A celebration is going on today at the Hall of Laureates, the building in Des Moines that is the home of the World Food Prize.
“Monday March 25th marks the 99th anniversary of Norman Borlaug’s birth, so there are events going on all day at our building,” according to World Food Prize president Kenneth Quinn.
Borlaug is the Cresco, Iowa native who won the Nobel Prize in 1970 for his work to end world hunger by creating new strains of drought resistant wheat. Borlaug also came up with the idea for the World Food Prize to honor those who make contributions to improve the quality and availability of food.
Quinn says the hall will open at nine o’clock this morning. The events include the airing of the documentary about Borlaug’s life,”Freedom from Famine,” at 11 A.M. and one p.m.
There is also a program at 11 A.M. with Ben Victor, the artist chosen to create the statue of Borlaug that will go into the U.S. Capitol next year on Borlaug’s 100th birthday. The Food Bank of Iowa will be collecting donations inside the building.
“Dr. Borlaug’s portrait is there, and I guarantee you if you come in with some food for the Food Bank — and you look at that portrait — he’s going to have a little bit broader smile on his face when he sees what you have done,” Quinn says.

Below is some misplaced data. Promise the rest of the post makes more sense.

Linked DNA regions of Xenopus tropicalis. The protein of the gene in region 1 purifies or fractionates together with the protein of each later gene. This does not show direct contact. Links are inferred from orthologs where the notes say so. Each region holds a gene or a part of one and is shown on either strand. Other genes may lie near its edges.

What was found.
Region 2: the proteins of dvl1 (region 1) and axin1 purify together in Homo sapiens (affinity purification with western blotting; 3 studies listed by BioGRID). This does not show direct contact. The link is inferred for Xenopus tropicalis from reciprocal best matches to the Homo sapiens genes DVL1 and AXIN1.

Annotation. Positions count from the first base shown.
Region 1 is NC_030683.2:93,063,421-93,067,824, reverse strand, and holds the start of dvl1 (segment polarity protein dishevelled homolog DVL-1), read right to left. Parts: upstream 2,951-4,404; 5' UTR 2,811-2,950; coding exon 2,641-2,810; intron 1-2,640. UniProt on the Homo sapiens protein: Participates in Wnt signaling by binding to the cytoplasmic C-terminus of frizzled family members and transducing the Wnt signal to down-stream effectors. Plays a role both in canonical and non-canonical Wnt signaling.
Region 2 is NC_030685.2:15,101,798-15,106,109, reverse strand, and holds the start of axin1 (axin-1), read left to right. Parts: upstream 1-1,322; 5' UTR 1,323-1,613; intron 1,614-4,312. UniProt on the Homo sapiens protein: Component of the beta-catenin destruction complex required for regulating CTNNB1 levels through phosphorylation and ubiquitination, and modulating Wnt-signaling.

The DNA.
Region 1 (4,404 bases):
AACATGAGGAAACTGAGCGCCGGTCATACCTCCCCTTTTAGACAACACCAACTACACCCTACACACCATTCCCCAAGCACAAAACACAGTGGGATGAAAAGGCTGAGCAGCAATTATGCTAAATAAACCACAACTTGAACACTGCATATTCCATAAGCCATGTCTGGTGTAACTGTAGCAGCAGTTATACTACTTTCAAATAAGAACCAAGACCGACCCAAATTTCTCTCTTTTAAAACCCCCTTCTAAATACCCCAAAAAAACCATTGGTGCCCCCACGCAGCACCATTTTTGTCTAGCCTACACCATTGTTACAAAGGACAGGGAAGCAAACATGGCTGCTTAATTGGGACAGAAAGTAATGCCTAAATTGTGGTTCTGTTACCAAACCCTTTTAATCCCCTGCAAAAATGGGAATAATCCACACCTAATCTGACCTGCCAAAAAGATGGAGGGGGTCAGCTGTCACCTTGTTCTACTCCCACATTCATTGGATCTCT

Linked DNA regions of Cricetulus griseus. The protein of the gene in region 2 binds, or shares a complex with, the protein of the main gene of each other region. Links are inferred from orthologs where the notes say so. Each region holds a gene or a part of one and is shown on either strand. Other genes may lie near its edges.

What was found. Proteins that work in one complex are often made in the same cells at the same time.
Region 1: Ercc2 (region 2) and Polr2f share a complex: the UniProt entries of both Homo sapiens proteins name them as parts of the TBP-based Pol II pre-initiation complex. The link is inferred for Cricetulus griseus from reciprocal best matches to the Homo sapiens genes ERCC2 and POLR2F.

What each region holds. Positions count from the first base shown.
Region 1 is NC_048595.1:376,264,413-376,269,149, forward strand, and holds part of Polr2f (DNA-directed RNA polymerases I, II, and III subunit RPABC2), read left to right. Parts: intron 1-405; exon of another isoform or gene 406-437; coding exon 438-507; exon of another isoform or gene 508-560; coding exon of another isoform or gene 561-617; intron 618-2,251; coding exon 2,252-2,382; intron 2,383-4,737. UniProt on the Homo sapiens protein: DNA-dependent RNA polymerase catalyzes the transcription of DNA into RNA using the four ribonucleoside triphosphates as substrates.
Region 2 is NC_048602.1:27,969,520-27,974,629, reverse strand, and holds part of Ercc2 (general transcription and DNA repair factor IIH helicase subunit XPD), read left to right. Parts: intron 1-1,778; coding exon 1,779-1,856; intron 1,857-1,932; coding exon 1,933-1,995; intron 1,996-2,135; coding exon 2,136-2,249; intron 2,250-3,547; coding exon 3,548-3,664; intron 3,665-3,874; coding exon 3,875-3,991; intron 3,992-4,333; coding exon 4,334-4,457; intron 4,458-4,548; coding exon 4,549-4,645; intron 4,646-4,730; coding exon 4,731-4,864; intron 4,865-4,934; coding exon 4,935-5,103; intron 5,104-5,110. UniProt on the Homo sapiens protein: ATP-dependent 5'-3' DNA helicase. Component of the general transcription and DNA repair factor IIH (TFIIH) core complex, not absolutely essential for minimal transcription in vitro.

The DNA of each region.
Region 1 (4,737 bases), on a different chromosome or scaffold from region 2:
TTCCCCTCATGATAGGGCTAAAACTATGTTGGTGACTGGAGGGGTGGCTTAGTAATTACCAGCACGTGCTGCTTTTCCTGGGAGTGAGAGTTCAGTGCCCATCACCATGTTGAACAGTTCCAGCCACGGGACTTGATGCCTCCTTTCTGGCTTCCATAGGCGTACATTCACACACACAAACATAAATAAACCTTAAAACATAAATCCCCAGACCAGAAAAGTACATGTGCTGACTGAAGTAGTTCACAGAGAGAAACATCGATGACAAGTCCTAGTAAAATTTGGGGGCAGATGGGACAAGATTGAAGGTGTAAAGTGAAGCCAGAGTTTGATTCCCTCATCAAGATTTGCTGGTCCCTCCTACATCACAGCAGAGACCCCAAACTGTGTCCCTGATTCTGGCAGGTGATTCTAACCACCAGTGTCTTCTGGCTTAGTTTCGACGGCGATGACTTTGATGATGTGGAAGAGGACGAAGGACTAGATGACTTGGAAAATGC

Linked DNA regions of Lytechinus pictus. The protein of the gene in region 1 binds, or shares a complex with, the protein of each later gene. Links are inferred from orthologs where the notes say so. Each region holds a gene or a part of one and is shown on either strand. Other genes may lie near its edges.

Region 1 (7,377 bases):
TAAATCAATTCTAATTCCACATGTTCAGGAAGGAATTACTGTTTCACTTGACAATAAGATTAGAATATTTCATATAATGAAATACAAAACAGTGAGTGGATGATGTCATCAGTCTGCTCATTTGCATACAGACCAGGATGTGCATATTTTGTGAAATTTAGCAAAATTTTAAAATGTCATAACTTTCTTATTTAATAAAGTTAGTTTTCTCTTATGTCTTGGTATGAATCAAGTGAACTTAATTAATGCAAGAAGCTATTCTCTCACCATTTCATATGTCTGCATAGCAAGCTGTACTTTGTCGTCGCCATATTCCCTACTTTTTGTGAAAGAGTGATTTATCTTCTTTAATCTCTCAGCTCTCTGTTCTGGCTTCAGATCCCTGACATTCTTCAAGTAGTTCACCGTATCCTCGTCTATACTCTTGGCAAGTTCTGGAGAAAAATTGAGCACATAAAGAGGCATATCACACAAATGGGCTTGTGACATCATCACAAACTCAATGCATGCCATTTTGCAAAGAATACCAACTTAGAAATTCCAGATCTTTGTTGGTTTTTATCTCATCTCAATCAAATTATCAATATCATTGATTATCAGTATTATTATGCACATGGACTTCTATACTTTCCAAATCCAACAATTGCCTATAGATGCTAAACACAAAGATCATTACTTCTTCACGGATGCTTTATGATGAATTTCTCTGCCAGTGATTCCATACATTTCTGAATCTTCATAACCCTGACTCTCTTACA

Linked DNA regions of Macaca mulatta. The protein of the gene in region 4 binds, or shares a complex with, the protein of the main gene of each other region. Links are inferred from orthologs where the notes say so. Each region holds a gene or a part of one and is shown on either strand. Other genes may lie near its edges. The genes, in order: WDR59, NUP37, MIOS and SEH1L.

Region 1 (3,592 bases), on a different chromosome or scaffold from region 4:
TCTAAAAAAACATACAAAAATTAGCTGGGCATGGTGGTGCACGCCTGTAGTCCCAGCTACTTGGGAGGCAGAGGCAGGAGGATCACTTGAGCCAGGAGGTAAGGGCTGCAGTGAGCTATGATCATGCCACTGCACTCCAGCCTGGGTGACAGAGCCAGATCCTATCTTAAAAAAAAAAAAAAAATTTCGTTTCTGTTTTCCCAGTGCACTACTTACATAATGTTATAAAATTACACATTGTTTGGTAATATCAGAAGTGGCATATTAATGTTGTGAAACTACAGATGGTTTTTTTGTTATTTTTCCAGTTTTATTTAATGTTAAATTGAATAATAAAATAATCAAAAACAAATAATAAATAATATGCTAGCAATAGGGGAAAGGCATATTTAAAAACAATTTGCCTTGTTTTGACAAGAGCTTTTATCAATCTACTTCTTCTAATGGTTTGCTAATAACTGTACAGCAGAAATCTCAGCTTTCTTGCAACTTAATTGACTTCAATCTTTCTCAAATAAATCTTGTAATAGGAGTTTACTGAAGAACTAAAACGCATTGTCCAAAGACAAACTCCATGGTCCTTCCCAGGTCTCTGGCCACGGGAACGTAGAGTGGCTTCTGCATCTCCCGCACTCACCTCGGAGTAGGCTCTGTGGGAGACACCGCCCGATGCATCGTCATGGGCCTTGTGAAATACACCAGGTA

The Hall of Laureates is in the building that used to house the Des Moines Public Library, but underwent and extensive renovation. Quinn admits Borlaug would probably not liked to have a fancy building honoring him, or events to bring attention to his accomplishments.
“He was never about calling attention to himself, and that’s why I was so appalled when I found out very few Iowans knew who he was, even though he had the Nobel Peace Prize, and the Congressional Gold Medal and the Presidential Medal of Freedom. Only three Americans in all the history of our country have those three awards,” Quinn says.
He says that’s why he pushed to create the Hall of Laureates and to continue honoring Borlaug. Quinn says with the continuing demand on the world food supply growing, we need to keep Borlaug as an example of what can be done to feed the world. Borlaug died in 2009.